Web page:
DUBAI: In January, the drought that has plagued Iraq for three years caused the water level of the Mosul dam in the north of the country to drop to its lowest level since it was built in 1986. But, while the water receded, something unexpected emerged from below the surface.
To the amazement of onlookers stood the ruins of a 3,400-year-old city of the Mitanni Empire that once occupied the banks of the Tigris.
However, the colony, located in what is now Iraqi Kurdistan, a semi-autonomous region, only emerged for two months before sinking into the waters again. Archaeologists had to race against time to excavate as much of the site as possible while it was exposed.
Working intensely for six weeks, the team uncovered more than 100 clay tablets engraved with cuneiform script dating back to the early Assyrian period.
A team of German and Kurdish archaeologists were able to date the site to the Bronze Age, around 1550 to 1350 BC. They believe the settlement could be the ancient city of Zakhiku, once a bustling political center.
While undoubtedly an exciting discovery, the same extreme weather events that caused water levels to plummet are also damaging ancient sites in other parts of Iraq, often referred to as the ” cradle of civilization”.
Scientists believe recent instances of extreme weather around the world, including flash floods in Europe and dust storms in the Middle East, are evidence of man-made climate change that will only get worse. and become more common unless carbon emissions are reduced quickly and dramatically. .
What is less well understood is the impact of these extreme weather events on World Heritage sites. What is more certain is that in the Middle East and North Africa, a dreadful mix of desertification, drought and climate change is damaging artifacts and excavation sites and undermining conservation efforts.
In Yemen, for example, intense rains are damaging the mud-brick skyscrapers of the walled city of Shibam, a UNESCO World Heritage site dubbed “Manhattan of the Desert” by British explorer Freya Stark in the 1930s. .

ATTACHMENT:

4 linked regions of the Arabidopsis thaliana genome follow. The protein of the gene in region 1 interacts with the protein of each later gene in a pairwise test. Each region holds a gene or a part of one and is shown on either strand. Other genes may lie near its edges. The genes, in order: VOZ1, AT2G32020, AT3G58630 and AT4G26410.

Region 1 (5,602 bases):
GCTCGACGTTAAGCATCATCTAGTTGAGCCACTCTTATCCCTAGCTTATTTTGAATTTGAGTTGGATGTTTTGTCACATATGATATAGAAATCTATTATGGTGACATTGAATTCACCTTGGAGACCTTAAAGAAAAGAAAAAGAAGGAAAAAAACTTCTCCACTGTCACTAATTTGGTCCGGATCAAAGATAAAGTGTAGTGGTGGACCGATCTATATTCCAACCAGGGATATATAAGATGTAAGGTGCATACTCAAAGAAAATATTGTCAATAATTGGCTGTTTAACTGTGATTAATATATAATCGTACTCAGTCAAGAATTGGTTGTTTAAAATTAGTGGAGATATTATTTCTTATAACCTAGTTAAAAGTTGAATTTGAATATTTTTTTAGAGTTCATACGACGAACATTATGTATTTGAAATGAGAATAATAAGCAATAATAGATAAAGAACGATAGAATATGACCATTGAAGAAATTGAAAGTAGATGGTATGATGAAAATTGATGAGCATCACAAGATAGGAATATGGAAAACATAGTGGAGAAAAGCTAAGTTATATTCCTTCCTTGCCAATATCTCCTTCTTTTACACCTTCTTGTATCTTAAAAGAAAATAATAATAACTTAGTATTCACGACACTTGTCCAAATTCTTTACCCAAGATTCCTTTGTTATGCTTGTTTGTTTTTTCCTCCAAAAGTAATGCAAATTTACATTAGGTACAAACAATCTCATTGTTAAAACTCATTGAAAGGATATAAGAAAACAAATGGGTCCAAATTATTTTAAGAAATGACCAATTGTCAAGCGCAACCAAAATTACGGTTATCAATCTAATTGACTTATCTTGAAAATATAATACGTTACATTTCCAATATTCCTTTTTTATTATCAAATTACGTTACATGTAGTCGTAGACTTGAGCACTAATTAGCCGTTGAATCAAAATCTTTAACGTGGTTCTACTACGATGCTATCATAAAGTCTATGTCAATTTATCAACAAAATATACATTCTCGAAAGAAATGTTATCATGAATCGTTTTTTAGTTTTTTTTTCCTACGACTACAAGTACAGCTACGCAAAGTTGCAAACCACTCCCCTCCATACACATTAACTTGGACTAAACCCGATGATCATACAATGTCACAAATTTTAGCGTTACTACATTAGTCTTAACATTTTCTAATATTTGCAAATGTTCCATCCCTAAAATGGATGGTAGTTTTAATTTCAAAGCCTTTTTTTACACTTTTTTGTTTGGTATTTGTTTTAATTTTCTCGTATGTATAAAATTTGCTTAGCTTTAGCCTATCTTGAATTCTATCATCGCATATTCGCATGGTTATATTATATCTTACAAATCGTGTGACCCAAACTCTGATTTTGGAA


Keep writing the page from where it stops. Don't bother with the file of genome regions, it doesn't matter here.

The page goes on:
At the UNESCO World Heritage site of Bagerhat in southern Bangladesh, salt water from severe flooding caused by heavy rains is damaging the foundations of the city’s many Indo-Islamic mosques.
In Egypt, high temperatures, heavy rains and floods are damaging the ancient masonry of monuments in Cairo, Luxor, Alexandria and elsewhere.
Granite that was once pink in color has turned pale pink or even light gray over the past 15 years, Abdelhakim Elbadry, a restoration expert who works at the Karnak temple, told Reuters. “In every archaeological site here in Luxor, you can witness the changes.”
Meanwhile, in central Iraq, high winds have eroded many hilltop sites that are still difficult for safety-conscious archaeologists to access.
According to a study by UNESCO, the United Nations Environment Program and the Union of Concerned Scientists, climate change has become one of the most significant threats to historic sites and monuments.
The 2016 joint report, titled “World Heritage and Tourism in a Changing Climate”, examined the growing climate vulnerability of these sites and its likely impact on global tourism. According to the UN, Iraq is the fifth most climate-vulnerable country in the world.
“We have three factors that affect cultural heritage in terms of climate change: dust storms, rising temperatures and salinity – the salt in the ground,” said Jaafar Jotheri, a geoarchaeologist at the University of Al- Qadisiyah in Iraq, at Arab News.
“Most of the sites are outside desert cities, such as Ur. Dust storms affect not only people and other life forms, but also heritage buildings. Dust accumulates inside the site, affecting its structure, just as high winds create cracks and destroy surfaces.
Additionally, extremely high temperatures during the day and cooler temperatures at night cause bricks in old structures to expand and shrink, creating cracks.
Then there is the problem of increased salinity. “People living in or outside cities, including farmers, are increasingly dependent on groundwater because there is no fresh water in the rivers anymore,” Jotheri said.
“The groundwater is saltier. We take groundwater and use it for daily life as well as irrigation, so we increasingly expose all kinds of surfaces to salt and salt water.
“The more we use salty groundwater, the saltier the exposed surfaces will be. People use the drains, but salt also builds up in the drainage channels and reaches the foundations of heritage buildings, creating cracks in bricks and walls.
Only recently has Iraq come to terms with what many consider to be telltale signs of man-made climate change. “The weather was mild, the sandstorms were less violent and less frequent, and we had fresh water, so we didn’t need to use groundwater,” Jotheri said.